ions of its body, gladdened his
sight. Mr. Sloanm is a Christian
entlIem an, tho! oughly and heartily
devoted to the work he is engaged
in and is besides a ripe scho:ar,
and his thioughts are clothed in a
beautiful simplicity of languaige
every action, every look, every'
work. evidences him to be true. We
ould relate several otler remarka
ble instances of lIcaling,. but f'eel
that these are suffiient, and we
leave tIhe interesting subject with
he reader for quiet thouht.
The w;eathier has becomne sudden
iX cool again,. and our Southern
iood is cliill ed . but n1ot to such an
extent as woul mamke ''our hair to
rion e'd lik' <pilis un th
min for anuv suc~h feat as tinat. Onem
head, he has retired to his hole or
to his retreat in the Jersey flats.
u,ith the wind from the South and
South-West they come in myriads, s
but fortunately, unlike their South- s
ern cousins, they have no "music L
in their souls," a singing master is
evidently neede I here on the Long
Island Shore. When the wind f
changes to the East or North, thee
annoving torments suddenly disap- f
pear. They are different from
their cousins in that they are easi
ly klilled. and confidiingly present v
their bodies and wait the crushin, t
finger, seldom attempting to fly.
While on this theme we might as
well tell all we know about this
furtive insect, as to its character
and habits. in its Northern clime. c
The Stratford 'sketur is not a:nbi- a
tious, but content to rest in the 1
low-grounds of the first story of the
hou-e. it rises not an( soars not i: 1
yon_l the windows of the first floor.
and from these windows it is
excluded by frames of thin wire- r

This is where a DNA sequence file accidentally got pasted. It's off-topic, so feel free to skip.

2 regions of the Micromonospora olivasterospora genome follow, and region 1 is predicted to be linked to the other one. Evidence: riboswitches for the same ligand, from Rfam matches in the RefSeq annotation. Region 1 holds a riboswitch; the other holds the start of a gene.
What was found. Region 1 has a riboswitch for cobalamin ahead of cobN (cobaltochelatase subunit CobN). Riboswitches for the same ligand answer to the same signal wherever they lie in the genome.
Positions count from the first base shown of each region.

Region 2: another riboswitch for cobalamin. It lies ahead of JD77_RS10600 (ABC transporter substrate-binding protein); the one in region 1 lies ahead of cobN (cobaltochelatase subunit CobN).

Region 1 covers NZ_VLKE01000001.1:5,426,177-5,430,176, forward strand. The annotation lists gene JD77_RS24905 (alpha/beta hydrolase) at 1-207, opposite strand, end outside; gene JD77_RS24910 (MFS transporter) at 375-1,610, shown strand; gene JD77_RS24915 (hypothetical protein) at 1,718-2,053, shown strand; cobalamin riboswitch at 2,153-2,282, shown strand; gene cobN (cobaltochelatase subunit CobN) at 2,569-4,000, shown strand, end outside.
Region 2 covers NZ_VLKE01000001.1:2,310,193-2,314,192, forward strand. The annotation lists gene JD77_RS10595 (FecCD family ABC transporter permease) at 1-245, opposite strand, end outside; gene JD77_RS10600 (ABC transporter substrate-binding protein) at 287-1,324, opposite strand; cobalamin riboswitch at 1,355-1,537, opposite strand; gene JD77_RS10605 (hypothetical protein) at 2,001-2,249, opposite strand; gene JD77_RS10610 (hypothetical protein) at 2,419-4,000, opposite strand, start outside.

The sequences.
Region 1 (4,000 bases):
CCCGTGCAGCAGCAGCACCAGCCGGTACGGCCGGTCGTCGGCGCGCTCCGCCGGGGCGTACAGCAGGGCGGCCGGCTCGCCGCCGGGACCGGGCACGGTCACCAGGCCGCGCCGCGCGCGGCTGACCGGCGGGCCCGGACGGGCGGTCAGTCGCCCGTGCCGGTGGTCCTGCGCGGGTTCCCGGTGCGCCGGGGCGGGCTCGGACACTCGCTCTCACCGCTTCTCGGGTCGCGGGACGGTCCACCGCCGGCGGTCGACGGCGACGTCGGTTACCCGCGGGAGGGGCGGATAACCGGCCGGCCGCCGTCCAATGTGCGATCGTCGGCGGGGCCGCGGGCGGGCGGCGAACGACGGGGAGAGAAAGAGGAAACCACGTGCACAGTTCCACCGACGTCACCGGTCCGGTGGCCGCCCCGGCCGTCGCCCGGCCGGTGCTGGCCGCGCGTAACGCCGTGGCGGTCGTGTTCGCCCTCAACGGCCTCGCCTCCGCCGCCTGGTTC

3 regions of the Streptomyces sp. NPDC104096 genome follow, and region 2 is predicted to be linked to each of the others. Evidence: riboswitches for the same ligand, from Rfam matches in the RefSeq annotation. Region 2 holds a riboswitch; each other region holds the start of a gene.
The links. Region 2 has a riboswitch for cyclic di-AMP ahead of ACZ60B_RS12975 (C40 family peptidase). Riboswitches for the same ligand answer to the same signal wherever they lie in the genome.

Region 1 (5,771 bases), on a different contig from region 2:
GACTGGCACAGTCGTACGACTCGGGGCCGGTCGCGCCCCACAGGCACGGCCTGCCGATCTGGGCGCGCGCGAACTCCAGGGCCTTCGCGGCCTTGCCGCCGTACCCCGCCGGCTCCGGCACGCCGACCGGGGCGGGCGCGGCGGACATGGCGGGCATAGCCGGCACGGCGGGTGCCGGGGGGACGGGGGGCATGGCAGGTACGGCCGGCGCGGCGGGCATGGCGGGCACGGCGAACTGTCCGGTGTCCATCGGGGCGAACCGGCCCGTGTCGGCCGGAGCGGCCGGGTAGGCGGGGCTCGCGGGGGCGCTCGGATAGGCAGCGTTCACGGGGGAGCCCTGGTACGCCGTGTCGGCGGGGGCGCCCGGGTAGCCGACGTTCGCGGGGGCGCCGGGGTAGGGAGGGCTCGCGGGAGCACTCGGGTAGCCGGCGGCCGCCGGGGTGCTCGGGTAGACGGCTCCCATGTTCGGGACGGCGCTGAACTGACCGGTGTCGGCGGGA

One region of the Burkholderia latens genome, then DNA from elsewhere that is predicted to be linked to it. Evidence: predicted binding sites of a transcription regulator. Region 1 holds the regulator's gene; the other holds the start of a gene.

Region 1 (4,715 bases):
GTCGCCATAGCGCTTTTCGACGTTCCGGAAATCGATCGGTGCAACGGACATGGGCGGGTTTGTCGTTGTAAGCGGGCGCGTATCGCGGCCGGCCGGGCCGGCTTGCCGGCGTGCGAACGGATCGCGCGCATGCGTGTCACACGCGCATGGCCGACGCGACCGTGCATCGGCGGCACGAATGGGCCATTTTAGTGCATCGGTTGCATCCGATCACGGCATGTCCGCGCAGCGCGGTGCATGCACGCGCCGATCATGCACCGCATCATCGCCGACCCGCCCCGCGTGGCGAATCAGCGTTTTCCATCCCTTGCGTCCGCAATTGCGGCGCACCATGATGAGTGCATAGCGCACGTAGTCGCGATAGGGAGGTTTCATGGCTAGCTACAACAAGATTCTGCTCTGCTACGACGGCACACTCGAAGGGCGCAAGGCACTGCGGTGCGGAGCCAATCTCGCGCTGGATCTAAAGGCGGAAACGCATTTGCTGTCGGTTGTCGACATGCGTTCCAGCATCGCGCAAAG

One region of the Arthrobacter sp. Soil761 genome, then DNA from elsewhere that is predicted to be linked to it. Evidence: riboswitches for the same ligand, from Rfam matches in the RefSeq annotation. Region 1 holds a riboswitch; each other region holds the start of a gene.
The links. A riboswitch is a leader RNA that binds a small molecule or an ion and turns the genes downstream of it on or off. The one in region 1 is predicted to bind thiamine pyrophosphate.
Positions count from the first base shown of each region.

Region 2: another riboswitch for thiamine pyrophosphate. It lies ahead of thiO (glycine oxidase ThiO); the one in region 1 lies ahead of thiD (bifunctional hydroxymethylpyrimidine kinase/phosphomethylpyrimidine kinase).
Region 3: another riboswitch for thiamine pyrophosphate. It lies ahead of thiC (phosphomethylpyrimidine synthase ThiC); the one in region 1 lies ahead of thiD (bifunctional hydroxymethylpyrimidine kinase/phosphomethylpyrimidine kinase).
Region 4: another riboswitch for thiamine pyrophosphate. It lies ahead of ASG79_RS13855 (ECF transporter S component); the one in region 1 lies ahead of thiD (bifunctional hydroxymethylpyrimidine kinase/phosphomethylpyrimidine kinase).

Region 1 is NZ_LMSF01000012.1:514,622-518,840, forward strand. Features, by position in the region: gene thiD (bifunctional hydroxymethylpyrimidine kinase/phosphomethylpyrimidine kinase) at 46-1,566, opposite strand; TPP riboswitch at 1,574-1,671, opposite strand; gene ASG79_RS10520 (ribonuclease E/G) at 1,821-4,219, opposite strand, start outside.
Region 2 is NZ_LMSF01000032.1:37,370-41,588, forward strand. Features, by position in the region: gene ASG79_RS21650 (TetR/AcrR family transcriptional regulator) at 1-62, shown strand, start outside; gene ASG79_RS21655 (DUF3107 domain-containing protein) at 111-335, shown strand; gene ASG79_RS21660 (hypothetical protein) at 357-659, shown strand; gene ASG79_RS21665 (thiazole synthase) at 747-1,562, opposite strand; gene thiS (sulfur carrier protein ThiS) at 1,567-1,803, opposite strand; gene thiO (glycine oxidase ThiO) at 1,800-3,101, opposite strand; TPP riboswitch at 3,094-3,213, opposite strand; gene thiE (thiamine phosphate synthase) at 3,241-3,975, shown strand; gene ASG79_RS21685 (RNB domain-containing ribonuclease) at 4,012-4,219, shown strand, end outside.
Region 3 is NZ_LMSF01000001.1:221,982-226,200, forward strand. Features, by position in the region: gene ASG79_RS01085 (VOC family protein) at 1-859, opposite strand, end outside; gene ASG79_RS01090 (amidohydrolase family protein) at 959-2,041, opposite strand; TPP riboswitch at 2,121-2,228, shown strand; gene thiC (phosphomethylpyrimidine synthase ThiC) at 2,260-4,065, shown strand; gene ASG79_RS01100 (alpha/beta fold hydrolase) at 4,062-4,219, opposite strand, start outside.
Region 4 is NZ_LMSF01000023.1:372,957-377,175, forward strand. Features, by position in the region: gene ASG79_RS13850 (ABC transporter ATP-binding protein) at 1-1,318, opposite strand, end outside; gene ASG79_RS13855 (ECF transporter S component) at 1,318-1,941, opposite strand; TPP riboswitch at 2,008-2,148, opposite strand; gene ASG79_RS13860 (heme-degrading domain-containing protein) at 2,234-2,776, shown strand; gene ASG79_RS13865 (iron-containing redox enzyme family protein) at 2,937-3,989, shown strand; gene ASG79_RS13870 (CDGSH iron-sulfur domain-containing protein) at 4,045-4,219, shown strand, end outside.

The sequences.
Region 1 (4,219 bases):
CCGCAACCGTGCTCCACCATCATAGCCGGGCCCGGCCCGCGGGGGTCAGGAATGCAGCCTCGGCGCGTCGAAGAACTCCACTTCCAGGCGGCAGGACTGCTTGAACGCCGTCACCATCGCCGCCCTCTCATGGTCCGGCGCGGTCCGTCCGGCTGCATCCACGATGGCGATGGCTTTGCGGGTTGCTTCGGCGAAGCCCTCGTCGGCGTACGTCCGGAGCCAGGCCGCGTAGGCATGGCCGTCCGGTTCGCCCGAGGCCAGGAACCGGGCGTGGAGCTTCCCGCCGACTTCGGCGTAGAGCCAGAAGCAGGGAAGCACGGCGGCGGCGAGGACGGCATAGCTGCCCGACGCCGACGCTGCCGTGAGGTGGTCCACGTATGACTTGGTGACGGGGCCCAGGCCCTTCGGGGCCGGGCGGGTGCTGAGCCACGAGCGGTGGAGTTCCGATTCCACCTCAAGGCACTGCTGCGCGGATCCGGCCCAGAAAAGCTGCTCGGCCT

netting-these frames are set in and i
are separat from the window frames
which can be raised or lowered at
will The upper windows are not
thus protc(te(f for the reason above t
stated. We impart this lesson in
natural istory without charge. The e
absenco of flies-house-liies we
m:i .n-is a positive pleasure. 1 e
have seen but one in our abiding ,
place. I'here is no use in knocking.
they can't comrie in. Fly brusl.es at
table are not needed.
Vegetation is in its infa.cy here
-potatoes not killed by the late
frost. are only a few 'nlches in
height; corn, beets, beans, &e..
are getting up and stiigglung
for a place in Nature's big picture. t
IIazy weather for three days past ,
has put an estoppel on our pur- I
pose to draw a few of the den- ,
zens inhabiting the waters of the
Sound from their recesses in
the mighty deep-we hope soon
however to hook the Black and the
Blue fish, and bring them in. We
are pleased to say that our health
is improving, and with this we close
this week's letter.
STRA TFORD, C'T. LE'i'rE1:.
SvT rrmm. C.. ,Junle 12, '84.
We proinis.-d in our last letter to
tell the readers of the IIrcn.m I)what ~
we saw at the great Circus Show of a
the world-renowned Phineas T. Bar- 1
num, and as this letter will be en- S
tirely devoted to this subject. we
will commence with the beginning,
and tell when we started and how
we got there. The show was to 1e
at Bridgeport, the home of the P
Showman, we were at Stratford.
At 8.30 we took the train. and in
five minutes were on foot again, and
the next moment in a beautiful e
grassy park-there is grass enough o
here to feed all the poor, half staf- f:
ved cattle of South Carohina. and :
suflicient left to supply another i.
State. Here, with a conglomerate t1
mass of men, women and children e
we waited the grand procession. c
This provedl to lbe the most impos- t
ing street pageant it has ever been1 I
our good fortune to see. Wte made t
a feint to count the magnificently t
dlecorated bandl and show wagons,a
cages, chariots, fine horses of every n
color under the sun, men, women. I
clowns, boys, besides the Zulus, tihe C
Soudanis, the Arabs, and what nots, r
which made up this b)ewildlering t
show, but we were so lost in wonder v
and amazement, that the attempt 1
had to 1be abandoned-there was t:
too much to be0 seen. Ini one thing e
we succeeded--thec count of thes
elephants, there were twenty fouro
in line,J .umubo, thme great. the~ Sacred
or white elephant:, baby elephanLits, t
besides others of this s)pecies werea
not subjected to) the~ vulgar gaze of r
tile uinwashe~d throng, but were keptv
under cover. The cages of hoions,
tigers. panithiers, wildl cats andl manmy
other species, inl each of' wichl a
keeper was st ated,. added much to
the attractiveness oft this large and
grand display of nature, art and
wealth-for 1P. 13. is represented to
be0 worth S10.000,000-on foot t.:o